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Month in review

Reviews
The Accidental Law Librarian by Anthony Aycoch
Along a Long Road by Frank Viva
Amy and Roger's Epic Detour by Morgan Matson
As Simple as It Seems by Sarah Weeks
Beating the Lunch Box Blues by J.M. Hirsch
Between Shades of Gray by Ruta Sepetys
Binky the Space Cat by Ashley Spires
Birds of a Feather by Francisco Pittau and Bernadette Gervais
The Bride's Kimono by Sujata Massey
Claude Monet: The Painter Who Stopped the Trains by P.I. Maltbie
City of Thieves by David Benioff
Devil May Care by Elizabeth Peters
A Dog's Heart by Mikhail Bulgakov
The Dogma of Cats for Kids by Debra Snyder
Drive by Andrew Bush
Everything but the Horse by Holly Hobbie
Firestorm by Nevada Barr
The Floating Girl by Sujata Massey
For the Love of Autumn by Patricia Polacco
Fuddles by Frans Vischer
I'm a Shark by Bob Shea
A King's Ransom by Jude Watson
Lettice the Flying Rabbit by Mandy Stanley
The Man with the Violin by Kathy Stinson
The Many Faces of George Washington by Carla Killough McClafferty
The Power of Thinking Differently by Javy W. Galindo
Saints by Gene Luen Yang
Soulless: The Manga, Vol. 2 by Gail Carriger
Tina's Mouth: An Existential Comic Diary by Keshni Kashyap
The Whale: In Search of the Giants of the Sea by Philip Hoare
Wind Song by Carl Sandburg

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Rating System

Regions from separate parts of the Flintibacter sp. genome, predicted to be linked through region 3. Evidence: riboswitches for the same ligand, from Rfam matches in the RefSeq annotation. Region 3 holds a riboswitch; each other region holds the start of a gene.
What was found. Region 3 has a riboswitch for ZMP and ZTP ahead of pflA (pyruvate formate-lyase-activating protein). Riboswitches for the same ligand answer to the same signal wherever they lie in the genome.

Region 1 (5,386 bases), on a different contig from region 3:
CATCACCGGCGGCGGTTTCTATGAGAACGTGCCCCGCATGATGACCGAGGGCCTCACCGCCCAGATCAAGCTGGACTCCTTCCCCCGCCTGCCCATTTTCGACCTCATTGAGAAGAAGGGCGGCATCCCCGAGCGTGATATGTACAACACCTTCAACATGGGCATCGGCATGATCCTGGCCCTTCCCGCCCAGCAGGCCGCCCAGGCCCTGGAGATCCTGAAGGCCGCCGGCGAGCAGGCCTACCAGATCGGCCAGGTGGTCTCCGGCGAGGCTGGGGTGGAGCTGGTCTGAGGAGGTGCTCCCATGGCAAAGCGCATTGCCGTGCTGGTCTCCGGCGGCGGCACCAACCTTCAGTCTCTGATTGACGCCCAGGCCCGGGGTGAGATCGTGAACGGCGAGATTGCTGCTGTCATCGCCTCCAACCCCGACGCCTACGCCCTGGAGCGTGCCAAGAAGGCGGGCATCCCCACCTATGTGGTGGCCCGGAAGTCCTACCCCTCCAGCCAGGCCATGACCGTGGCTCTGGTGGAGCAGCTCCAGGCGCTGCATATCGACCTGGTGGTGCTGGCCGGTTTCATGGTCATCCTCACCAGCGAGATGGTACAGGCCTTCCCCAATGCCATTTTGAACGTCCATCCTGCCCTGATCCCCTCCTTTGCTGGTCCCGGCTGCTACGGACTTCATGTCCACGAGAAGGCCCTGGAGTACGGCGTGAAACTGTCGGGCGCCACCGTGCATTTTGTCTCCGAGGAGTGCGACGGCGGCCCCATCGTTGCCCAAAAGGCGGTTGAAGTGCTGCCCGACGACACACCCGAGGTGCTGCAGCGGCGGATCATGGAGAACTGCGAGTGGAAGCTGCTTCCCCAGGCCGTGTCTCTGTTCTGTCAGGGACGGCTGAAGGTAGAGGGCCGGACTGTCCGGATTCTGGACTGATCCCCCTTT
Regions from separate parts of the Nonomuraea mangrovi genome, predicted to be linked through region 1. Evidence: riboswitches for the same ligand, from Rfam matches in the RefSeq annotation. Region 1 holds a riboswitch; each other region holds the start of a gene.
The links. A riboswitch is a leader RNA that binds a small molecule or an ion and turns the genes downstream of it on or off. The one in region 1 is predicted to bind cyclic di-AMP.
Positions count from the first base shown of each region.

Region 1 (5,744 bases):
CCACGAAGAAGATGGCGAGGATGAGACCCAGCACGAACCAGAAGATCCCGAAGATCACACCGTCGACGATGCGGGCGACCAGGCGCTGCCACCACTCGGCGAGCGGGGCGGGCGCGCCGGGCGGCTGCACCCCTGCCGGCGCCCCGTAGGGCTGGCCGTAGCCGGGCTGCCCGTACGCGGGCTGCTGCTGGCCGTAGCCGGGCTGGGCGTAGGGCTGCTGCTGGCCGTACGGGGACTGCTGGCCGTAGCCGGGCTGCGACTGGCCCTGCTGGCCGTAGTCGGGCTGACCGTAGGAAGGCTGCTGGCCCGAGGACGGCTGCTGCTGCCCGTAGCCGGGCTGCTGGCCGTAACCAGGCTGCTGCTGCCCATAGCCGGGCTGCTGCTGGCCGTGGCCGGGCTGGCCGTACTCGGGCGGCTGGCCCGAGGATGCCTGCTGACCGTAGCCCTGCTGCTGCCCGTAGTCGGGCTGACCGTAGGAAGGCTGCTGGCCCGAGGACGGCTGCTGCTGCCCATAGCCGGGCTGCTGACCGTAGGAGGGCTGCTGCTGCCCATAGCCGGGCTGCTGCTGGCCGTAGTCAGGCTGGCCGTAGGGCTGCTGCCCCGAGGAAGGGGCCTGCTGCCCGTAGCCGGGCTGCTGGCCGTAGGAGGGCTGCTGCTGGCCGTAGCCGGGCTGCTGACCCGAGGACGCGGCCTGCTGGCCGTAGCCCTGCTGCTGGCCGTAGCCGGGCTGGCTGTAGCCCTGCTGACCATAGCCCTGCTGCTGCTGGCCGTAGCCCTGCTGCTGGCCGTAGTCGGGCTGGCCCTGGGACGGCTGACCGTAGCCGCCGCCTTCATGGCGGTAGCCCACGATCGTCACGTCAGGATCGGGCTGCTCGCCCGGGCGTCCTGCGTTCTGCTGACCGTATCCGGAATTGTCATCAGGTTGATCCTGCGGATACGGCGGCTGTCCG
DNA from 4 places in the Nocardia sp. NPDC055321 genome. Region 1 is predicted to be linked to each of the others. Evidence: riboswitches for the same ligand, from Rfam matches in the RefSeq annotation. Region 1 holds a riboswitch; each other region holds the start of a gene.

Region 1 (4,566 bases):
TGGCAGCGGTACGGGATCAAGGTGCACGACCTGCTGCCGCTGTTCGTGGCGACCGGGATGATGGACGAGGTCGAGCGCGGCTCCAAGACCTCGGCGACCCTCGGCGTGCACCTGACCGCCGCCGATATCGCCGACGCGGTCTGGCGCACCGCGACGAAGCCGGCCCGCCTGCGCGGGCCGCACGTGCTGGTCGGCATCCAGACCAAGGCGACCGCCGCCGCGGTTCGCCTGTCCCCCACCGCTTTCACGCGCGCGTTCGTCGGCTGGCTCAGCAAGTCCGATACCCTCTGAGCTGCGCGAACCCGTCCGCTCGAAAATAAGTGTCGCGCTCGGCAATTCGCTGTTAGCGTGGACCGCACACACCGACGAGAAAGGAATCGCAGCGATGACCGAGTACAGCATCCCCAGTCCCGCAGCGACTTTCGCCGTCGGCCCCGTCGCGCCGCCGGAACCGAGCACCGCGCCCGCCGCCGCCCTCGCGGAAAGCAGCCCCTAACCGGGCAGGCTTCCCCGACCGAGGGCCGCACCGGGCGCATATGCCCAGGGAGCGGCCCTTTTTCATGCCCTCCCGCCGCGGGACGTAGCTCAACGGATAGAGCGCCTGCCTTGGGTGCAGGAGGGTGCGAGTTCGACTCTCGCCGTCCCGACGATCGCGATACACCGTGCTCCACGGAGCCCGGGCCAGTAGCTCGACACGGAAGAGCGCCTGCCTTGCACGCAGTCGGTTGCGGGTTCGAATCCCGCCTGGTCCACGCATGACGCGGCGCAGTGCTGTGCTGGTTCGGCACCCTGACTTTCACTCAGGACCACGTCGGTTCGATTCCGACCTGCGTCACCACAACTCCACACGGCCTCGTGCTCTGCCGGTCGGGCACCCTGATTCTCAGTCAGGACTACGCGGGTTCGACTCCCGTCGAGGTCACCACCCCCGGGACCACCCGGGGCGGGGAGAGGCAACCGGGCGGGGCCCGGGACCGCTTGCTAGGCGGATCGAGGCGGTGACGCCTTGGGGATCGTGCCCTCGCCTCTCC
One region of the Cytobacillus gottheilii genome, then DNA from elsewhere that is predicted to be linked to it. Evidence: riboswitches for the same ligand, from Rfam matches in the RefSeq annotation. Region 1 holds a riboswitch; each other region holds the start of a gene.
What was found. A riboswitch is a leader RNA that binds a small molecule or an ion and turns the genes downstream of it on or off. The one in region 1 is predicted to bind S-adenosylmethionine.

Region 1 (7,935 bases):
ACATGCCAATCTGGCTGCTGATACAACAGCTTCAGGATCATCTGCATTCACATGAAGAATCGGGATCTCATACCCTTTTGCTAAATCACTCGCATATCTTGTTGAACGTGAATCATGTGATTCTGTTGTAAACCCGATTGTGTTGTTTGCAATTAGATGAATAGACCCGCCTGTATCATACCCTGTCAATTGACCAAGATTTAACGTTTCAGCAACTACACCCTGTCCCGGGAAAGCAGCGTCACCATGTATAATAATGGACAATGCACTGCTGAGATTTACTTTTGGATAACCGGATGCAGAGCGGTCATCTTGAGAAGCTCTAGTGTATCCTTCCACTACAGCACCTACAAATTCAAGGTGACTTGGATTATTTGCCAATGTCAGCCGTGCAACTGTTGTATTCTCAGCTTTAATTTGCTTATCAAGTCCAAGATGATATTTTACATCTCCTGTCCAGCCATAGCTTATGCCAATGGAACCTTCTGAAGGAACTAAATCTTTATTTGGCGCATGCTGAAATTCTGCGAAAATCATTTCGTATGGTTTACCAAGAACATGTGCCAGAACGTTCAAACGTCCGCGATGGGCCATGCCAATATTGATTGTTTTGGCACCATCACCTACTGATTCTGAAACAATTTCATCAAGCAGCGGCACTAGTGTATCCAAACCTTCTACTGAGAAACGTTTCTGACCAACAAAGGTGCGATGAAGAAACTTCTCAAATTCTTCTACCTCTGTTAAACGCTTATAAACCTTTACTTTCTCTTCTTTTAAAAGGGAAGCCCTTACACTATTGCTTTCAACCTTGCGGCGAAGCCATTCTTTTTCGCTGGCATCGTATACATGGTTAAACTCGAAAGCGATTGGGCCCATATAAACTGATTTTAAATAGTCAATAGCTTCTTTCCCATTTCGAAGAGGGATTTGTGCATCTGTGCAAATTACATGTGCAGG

5 stars: Completely enjoyable or compelling
4 stars: Good but flawed
3 stars: Average
2 stars: OK
1 star: Did not finish

Reading Challenges

My Kind of Mystery Reading Challenge 2017 February - January 2017-8




The Bride's Kimono: 12/11/13

cover art

The Bride's Kimono by Sujata Massey is the fifth Rei Shimura mystery, and, as my luck oft plays out with series, the first one I've read. Rei Shimura, antiques dealer in Japan, is called back to the United States as a courier, carrying a priceless collection of Edo period kimono.

Of course as soon as she steps foot on the plane, things start to go wrong. She's forced to move out of First Class. Then when she arrives, not all the kimono are inventoried at the museum and she is forced to keep them in her hotel. Before she can even get them locked up properly, one of them is stolen. In the middle of all that chaos, someone is murdered — and Shimura feels compelled to solve the mysteries.

What makes the mystery work is Massey's attention to detail. She includes observations on Japanese culture, history and language (although Shimura struggles to read kanji) and the difficulties of being a Japanese-American living and working in Japan. Since she looks Japanese — she is expected to be Japanese and is more harshly criticized than a full blooded foreigner would be for any slip ups she makes.

Although the setting is modern day Washington D.C. and surrounds, the mystery with its various shady characters working at cross purposes reminded me most of The Maltese Falcon by Dashiell Hammett. Despite being able to figure out who was behind the mayhem, I was still wrapped up in the story.

Five stars

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